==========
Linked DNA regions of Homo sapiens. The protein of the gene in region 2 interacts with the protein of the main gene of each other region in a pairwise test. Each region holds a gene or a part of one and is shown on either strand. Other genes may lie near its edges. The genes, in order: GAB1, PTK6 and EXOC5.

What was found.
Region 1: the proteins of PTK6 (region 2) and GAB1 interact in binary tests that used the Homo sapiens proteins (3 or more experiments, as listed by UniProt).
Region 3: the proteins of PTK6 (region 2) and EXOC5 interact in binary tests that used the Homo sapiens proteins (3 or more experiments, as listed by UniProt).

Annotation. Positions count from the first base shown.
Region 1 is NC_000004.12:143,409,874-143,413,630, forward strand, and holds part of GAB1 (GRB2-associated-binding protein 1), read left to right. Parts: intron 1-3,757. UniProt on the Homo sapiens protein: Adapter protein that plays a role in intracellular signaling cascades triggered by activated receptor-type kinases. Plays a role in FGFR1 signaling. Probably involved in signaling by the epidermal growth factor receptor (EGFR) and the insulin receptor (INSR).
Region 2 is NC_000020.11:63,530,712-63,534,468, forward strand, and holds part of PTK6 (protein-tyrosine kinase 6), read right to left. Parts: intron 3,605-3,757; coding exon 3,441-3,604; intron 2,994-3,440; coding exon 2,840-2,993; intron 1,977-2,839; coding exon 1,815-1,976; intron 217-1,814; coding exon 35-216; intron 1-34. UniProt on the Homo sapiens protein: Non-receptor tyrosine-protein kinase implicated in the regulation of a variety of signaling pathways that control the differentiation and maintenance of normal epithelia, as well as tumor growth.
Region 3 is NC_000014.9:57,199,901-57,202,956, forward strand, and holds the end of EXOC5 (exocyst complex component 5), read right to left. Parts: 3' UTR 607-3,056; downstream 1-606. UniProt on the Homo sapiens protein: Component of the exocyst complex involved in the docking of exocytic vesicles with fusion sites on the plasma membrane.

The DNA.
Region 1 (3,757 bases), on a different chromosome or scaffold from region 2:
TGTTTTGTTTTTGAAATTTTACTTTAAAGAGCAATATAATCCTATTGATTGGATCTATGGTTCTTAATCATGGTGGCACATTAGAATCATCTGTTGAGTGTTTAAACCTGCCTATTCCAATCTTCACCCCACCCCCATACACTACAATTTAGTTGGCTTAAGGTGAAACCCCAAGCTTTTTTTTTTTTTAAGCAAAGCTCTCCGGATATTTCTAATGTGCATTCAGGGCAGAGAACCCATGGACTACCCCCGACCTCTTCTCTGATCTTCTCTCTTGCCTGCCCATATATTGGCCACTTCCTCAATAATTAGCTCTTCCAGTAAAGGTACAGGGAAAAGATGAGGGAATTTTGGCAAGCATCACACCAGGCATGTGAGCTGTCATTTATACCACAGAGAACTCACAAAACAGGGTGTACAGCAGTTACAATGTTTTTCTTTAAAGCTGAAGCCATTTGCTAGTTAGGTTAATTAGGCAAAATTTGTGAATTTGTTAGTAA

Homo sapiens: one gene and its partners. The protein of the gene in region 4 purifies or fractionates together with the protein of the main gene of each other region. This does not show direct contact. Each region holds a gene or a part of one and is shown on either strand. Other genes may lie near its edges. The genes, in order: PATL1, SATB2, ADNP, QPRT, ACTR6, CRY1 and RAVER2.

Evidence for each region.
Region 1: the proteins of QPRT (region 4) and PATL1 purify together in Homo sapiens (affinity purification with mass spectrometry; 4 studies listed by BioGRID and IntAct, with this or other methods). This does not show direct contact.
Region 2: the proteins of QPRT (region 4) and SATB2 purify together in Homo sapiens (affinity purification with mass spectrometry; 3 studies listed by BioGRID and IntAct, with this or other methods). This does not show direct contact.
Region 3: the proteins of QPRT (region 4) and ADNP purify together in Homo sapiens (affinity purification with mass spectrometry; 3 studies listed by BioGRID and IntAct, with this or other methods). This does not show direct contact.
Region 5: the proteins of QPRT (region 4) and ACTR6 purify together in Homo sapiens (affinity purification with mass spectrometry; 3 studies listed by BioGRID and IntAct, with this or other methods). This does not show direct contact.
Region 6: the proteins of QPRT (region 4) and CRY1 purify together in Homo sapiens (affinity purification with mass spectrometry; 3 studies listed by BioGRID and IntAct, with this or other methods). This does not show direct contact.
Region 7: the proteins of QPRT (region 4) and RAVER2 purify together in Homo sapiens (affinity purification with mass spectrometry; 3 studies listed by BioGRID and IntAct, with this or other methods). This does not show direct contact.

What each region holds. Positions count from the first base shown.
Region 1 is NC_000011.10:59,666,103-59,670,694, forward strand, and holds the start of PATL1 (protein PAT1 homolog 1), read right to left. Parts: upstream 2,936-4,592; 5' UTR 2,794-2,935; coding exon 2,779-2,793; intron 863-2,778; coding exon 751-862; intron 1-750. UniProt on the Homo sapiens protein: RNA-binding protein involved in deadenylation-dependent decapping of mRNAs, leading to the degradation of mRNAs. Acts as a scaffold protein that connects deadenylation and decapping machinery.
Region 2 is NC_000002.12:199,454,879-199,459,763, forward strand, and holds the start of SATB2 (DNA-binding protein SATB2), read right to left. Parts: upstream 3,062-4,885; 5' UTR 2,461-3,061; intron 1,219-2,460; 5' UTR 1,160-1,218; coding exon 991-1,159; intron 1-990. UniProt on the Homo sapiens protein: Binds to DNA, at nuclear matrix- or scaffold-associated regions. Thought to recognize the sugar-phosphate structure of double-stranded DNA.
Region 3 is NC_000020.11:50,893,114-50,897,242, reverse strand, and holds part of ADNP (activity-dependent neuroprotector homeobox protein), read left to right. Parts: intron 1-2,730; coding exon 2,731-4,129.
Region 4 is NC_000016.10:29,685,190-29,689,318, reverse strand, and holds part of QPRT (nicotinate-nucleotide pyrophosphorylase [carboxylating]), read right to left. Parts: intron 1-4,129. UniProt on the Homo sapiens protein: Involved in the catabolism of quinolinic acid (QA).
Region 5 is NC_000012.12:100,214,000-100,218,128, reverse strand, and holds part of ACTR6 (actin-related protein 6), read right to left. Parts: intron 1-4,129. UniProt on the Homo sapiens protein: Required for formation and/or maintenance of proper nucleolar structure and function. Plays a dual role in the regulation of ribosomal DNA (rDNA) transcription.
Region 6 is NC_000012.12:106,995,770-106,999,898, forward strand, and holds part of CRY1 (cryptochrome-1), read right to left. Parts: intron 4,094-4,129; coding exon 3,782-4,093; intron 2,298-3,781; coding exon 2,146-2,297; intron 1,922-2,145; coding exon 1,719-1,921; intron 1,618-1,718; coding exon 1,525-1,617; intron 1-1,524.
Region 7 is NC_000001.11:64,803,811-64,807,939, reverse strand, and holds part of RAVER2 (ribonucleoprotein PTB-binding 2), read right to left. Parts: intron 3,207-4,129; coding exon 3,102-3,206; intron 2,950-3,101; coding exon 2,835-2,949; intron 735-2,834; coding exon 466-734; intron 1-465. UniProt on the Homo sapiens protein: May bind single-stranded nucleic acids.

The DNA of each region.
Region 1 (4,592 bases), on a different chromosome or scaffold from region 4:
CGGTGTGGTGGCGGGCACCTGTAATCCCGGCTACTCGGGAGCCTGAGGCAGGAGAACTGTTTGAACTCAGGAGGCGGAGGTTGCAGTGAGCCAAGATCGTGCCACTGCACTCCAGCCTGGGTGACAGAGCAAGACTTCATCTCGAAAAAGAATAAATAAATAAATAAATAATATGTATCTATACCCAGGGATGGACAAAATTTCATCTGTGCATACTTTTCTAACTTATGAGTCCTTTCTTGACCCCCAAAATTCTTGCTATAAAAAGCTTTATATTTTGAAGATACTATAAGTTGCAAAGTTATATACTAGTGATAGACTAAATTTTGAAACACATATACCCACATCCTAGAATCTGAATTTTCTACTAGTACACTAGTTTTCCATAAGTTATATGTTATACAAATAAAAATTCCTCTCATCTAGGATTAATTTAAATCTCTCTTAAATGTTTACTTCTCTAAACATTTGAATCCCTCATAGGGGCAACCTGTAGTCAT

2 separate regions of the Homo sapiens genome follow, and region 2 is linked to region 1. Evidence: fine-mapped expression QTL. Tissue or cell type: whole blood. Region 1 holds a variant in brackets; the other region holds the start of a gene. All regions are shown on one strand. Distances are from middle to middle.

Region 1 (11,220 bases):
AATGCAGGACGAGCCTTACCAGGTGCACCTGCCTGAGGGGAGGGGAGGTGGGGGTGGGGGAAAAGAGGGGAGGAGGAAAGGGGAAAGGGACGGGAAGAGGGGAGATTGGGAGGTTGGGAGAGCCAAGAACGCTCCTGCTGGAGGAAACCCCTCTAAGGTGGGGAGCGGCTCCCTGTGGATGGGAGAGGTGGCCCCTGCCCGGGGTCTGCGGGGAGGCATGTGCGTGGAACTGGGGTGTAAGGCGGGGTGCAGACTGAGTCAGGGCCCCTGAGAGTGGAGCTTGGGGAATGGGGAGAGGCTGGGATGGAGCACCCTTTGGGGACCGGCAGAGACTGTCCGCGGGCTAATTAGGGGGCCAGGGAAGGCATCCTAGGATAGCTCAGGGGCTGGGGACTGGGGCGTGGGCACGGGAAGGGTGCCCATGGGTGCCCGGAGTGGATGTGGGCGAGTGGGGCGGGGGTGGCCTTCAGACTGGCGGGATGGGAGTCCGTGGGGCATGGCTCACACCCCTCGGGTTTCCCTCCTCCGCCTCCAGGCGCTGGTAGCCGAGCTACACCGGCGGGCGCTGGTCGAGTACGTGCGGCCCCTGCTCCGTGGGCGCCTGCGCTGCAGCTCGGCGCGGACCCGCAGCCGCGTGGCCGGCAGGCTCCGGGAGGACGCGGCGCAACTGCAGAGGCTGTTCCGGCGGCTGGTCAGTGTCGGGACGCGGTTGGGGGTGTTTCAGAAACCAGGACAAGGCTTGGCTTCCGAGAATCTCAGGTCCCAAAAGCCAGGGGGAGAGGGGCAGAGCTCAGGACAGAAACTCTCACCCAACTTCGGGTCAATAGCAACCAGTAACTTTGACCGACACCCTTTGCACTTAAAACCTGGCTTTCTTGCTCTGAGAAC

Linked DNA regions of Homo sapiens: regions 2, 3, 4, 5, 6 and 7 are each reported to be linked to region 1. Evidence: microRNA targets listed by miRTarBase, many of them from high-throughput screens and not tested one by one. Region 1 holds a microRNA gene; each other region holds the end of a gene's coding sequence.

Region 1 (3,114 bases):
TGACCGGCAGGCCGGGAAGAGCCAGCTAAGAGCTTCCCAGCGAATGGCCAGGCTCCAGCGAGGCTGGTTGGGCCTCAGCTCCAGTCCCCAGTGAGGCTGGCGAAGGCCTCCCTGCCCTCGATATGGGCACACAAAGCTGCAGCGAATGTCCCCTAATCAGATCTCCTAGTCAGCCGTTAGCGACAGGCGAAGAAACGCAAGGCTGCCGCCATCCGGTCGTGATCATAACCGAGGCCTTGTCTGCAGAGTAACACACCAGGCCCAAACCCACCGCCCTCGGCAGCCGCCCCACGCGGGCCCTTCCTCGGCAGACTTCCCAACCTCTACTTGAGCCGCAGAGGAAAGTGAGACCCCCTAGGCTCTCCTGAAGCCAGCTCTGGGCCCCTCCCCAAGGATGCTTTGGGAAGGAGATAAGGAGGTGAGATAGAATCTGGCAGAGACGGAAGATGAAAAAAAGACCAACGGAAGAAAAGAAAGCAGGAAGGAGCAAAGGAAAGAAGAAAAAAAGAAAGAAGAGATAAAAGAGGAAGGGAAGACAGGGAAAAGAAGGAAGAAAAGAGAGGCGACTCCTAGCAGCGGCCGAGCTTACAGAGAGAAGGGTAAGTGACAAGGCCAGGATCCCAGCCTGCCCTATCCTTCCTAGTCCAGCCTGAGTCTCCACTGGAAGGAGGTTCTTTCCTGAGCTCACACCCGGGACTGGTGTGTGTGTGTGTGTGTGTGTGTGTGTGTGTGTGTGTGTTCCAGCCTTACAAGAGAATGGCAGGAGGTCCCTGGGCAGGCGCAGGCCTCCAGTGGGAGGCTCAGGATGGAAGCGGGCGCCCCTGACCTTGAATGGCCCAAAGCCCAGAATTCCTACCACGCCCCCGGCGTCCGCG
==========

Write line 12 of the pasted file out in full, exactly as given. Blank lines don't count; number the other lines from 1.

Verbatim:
Homo sapiens: one gene and its partners. The protein of the gene in region 4 purifies or fractionates together with the protein of the main gene of each other region. This does not show direct contact. Each region holds a gene or a part of one and is shown on either strand. Other genes may lie near its edges. The genes, in order: PATL1, SATB2, ADNP, QPRT, ACTR6, CRY1 and RAVER2.